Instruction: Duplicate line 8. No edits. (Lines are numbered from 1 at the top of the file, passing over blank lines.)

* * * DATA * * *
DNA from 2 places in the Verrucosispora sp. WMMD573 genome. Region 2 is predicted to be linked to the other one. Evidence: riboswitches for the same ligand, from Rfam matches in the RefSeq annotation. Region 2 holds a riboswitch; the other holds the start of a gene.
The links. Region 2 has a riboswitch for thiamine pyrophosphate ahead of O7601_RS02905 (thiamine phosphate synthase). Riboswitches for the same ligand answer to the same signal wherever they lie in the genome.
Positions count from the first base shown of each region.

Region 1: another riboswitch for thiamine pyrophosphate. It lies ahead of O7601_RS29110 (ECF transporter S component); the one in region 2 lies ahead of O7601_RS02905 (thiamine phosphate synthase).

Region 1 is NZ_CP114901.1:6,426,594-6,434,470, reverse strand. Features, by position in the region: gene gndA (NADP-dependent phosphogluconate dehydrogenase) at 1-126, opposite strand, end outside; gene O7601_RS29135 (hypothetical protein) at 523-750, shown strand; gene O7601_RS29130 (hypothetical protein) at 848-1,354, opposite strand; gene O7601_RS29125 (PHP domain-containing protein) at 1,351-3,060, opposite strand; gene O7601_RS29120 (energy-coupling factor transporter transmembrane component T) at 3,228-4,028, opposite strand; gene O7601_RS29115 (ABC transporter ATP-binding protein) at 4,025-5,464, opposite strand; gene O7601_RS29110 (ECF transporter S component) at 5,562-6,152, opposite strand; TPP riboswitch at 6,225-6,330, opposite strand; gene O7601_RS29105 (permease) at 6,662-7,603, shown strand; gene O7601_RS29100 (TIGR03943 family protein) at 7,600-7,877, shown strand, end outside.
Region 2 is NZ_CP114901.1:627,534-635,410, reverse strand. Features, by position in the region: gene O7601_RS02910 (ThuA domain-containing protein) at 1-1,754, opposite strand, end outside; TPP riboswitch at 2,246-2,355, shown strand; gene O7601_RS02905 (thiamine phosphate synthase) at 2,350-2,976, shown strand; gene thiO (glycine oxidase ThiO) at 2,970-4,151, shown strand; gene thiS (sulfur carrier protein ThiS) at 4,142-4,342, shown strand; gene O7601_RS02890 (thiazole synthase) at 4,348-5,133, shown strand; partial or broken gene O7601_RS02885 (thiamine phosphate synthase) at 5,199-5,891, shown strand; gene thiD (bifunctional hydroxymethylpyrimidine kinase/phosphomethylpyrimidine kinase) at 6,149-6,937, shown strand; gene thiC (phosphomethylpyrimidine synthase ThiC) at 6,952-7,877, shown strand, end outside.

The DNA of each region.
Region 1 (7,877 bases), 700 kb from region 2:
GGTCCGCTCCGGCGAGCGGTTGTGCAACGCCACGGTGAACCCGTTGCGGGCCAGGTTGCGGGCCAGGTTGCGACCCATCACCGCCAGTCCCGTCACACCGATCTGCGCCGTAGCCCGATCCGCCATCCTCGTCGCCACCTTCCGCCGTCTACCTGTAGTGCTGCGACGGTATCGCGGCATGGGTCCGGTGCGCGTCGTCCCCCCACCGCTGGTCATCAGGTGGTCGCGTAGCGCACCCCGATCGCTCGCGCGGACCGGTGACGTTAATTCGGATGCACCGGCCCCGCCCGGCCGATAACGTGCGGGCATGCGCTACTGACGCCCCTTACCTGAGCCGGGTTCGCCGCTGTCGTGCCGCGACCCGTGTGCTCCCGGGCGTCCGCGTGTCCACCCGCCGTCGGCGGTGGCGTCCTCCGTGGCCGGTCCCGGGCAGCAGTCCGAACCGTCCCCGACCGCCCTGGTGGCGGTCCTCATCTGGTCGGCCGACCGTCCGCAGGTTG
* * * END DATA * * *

Region 1 (7,877 bases), 700 kb from region 2: